The industrial revolution brought about extensive change in the U.S. – including the introduction of the worker’s compensation system. Today, most employers are legally required to purchase workers compensation insurance, although laws can vary from state to state. This program was developed not only to protect employees against medical bills and vocational rehabilitation due to a workplace injury but also to protect employers against potential lawsuits. At Harnish Insurance, we help businesses of all sizes in the greater Mesa area find workers compensation coverage that extends to injury and illness incurred during work.
How Workers Compensation Protects Workers
Before the worker’s compensation system began, employees and their families had to use the legal system to pursue compensation of damages due to a workplace injury, illness, or death. Not only was this a costly and timely process, but it was also one that many could not afford. Furthermore, injured workers were often left without compensation if the court determined the employer was not directly responsible for the injury, illness, or death. This left many disabled workers out of work and without income.
To remedy the problem, states began adopting the worker’s compensation program, which required employers to purchase insurance that pays for certain expenses related to employee injuries and illness – regardless of fault. This assures the workers receives the compensation he or she needs without having to navigate a lengthy and uncertain litigation process.
How Workers Compensation Protects Employers
Although workers compensation insurance was designed to protect workers, it also includes protections for employers. The system generally works because employers agree to purchase no-fault coverage, and employees agree in turn to file insurance claims instead of filing suit. This helps prevent many lawsuits, ultimately saving the employer time and money. Essentially, it reduces an employer’s costs for workplace injuries to their administrative and loss prevention costs, workers compensation insurance premiums, and the cost of deductibles when filing claims.
There are rare cases in which a worker may still sue the employer for damages, although these are typically limited to certain circumstances that vary from state to state. If your business is sued for a worker’s injury or illness, workers compensation insurance may help cover your defense.
A typical workers compensation insurance policy is divided into two different parts. The first part defines payments to injured or ill employees, as well as the families of deceased employees. Unlike other types of coverage, workers compensation is not generally subject to limits. In other words, the insurance company takes on the full weight of the employer’s financial obligation to compensate the employee.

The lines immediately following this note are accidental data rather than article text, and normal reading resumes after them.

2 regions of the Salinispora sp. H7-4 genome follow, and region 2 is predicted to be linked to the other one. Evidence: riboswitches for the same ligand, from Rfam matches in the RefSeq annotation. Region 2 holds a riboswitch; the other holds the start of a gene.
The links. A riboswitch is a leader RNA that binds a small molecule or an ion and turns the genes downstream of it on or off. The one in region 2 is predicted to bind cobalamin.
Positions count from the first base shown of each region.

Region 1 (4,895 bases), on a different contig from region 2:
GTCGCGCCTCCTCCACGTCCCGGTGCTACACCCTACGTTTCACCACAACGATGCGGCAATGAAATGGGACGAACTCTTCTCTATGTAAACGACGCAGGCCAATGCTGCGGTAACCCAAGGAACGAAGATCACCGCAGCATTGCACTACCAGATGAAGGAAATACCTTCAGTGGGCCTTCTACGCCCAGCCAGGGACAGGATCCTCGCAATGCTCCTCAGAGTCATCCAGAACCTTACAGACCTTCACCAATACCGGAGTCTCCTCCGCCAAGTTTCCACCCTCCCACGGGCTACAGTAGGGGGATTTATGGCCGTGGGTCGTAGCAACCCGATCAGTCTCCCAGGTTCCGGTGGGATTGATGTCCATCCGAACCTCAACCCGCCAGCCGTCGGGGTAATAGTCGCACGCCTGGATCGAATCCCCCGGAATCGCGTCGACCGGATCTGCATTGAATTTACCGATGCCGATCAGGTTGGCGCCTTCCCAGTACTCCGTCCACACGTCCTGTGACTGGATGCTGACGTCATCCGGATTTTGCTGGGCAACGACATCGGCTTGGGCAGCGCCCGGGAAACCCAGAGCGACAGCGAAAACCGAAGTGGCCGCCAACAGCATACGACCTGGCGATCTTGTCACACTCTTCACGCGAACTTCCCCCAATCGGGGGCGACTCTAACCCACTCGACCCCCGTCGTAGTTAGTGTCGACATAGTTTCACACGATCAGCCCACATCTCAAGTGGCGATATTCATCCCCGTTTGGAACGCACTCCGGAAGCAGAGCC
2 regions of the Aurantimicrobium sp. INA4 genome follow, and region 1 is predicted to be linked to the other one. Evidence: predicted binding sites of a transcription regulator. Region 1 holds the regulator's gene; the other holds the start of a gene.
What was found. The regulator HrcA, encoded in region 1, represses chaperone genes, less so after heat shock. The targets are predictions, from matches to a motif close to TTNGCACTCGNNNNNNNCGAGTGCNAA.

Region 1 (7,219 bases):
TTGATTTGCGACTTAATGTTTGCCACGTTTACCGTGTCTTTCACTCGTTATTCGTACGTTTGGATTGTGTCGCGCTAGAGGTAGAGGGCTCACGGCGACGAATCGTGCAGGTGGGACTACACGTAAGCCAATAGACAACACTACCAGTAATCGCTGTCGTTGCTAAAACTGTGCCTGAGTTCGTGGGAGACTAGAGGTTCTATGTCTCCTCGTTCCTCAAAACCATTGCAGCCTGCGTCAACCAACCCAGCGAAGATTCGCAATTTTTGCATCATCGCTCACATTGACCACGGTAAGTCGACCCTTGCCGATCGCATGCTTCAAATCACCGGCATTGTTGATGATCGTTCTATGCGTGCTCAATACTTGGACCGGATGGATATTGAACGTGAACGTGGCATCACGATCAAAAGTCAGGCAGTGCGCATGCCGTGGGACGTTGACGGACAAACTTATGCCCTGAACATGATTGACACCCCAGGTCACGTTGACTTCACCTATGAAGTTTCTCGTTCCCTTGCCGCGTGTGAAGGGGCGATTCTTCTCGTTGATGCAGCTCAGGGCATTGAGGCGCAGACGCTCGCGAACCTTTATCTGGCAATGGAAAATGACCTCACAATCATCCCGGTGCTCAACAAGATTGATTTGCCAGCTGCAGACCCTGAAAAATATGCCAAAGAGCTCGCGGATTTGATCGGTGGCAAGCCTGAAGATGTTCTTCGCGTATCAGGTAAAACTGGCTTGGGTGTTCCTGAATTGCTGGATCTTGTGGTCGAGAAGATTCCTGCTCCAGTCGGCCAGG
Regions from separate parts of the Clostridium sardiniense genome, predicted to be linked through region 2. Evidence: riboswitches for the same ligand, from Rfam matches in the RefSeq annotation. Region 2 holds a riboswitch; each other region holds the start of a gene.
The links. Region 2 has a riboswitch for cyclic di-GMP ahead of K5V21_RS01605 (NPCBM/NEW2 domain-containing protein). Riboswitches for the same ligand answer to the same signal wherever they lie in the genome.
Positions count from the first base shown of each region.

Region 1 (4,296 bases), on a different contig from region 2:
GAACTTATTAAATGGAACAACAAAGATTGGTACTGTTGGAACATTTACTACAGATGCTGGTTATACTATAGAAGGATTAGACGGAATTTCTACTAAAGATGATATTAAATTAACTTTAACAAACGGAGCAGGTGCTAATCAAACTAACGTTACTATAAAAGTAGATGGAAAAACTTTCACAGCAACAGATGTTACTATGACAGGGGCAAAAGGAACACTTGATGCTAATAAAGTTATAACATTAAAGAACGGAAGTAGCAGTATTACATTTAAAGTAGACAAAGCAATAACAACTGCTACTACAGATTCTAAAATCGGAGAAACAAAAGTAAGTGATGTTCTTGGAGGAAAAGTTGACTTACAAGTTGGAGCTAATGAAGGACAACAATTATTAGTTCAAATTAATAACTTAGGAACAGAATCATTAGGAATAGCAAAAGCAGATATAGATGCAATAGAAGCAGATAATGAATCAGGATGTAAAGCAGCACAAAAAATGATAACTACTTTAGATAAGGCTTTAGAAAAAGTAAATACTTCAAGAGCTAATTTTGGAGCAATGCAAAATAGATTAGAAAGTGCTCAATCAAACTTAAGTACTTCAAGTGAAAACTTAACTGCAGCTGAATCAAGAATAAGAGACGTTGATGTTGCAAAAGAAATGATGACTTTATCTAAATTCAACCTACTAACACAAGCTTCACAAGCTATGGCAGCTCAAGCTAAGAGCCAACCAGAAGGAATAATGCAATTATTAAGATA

The second part of a workers compensation insurance policy references the employer’s actual liability. Unlike the first section, this coverage is capped by a limit. Under this section, the policy defines how much the insurance company will pay if an employee decides to sue the employer for compensation of damages that are not covered under the state’s standard workers compensation statutes. It can also help cover third-party lawsuits that arise as a result of an employee’s illness or injury.
Most Employers Need Workers Compensation Insurance
Most states – including Arizona – have very specific laws determining who must purchase workers compensation insurance. Here in The Grand Canyon State, workers compensation is generally required if you have employees, whether full-time or part-time. In fact, workers compensation coverage is required regardless of who your workers are – even if they are family members, minors, or aliens.
Your business may not need workers compensation insurance if you operate as a sole proprietor with no employees. Otherwise, coverage is generally required – even if you are the sole employee of an L.L.C. or a business you own and incorporated. Exceptions apply to domestic servants who work in your home, as well as independent contractors. However, you should consult with your accountant and legal advisors to determine who is an independent contractor and who is considered an employee. Typically, an employee is someone who works primarily for your business instead of multiple entities. It is also someone you supply tools and equipment to, have the right to hire and fire, or who you assign hours to.
Managing Your Workers Compensation Costs
Workers compensation insurance costs can vary according to your industry and a wide range of other variables. One of the most influential factors is your history of loss events. If your business is part of a high-risk industry or you have a track record of multiple workplace injuries, your premiums may be higher than those of other businesses. To help reduce your insurance costs, work with your insurer to develop a loss prevention plan that helps you manage your risks. By implementing certain safety measures, you may be able to lower your claims rate and in turn, reduce the cost of your coverage over time.
Another way to manage your worker’s compensation costs is by working with an independent insurance agent at Harnish Insurance. Independent agents can provide the same guidance and support as other agents; only they can shop and compare policies from multiple insurers instead of just one. Your agent can also advise you on additional ways to save on premiums, such as by raising your worker’s compensation insurance deductibles.
Workers Compensation Insurance Quotes
If you own a business with at least one employee in the greater Mesa area, workers compensation is essential. Contact Harnish Insurance to find out more about Arizona workers compensation insurance and to request your free quote. We look forward to serving you soon.